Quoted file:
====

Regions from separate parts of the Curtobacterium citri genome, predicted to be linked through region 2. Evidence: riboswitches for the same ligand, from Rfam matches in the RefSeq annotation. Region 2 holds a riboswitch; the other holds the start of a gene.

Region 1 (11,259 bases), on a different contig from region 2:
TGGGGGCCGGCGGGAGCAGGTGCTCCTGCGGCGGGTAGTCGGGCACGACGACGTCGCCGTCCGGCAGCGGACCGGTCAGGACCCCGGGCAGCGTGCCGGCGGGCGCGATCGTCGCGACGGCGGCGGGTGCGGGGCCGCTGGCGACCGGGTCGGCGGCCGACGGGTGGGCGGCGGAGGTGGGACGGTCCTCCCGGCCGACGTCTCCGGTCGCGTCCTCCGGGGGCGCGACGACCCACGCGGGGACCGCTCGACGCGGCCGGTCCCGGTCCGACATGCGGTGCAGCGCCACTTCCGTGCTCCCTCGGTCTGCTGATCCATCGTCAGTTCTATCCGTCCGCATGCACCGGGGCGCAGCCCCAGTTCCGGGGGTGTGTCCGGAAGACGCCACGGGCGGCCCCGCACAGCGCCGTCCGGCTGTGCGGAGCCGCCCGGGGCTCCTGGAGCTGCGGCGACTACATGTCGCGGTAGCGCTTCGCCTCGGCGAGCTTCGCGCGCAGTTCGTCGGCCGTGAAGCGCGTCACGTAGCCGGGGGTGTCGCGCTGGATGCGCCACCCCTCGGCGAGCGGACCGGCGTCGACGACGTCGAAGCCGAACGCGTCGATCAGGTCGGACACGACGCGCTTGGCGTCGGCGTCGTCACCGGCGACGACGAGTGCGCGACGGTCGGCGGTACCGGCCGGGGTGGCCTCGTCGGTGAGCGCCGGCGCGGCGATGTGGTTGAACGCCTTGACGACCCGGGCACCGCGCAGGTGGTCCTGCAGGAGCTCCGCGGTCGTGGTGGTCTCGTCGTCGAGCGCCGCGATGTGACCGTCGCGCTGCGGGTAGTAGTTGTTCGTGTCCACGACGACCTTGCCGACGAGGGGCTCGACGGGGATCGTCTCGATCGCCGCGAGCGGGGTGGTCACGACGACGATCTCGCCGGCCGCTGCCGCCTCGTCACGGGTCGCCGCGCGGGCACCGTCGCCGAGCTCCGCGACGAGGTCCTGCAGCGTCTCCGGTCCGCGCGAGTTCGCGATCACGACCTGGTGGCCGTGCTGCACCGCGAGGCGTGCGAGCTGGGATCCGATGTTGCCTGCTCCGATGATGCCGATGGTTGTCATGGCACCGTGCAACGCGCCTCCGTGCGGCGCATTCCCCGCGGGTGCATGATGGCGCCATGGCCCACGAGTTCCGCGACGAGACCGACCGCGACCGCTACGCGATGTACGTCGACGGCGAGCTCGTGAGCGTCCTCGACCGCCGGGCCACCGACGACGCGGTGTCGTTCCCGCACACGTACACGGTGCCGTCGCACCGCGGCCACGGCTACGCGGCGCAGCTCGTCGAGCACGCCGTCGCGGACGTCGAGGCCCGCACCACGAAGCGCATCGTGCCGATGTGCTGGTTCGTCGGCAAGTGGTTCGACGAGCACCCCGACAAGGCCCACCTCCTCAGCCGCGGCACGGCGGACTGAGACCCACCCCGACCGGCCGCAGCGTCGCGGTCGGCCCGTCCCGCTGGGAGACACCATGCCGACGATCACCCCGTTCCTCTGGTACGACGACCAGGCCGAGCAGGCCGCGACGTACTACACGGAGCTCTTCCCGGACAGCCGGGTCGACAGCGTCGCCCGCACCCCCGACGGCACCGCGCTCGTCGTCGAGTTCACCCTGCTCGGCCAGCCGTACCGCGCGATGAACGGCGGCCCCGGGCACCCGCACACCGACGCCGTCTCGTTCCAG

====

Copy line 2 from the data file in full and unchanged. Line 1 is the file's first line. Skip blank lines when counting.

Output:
Region 1 (11,259 bases), on a different contig from region 2: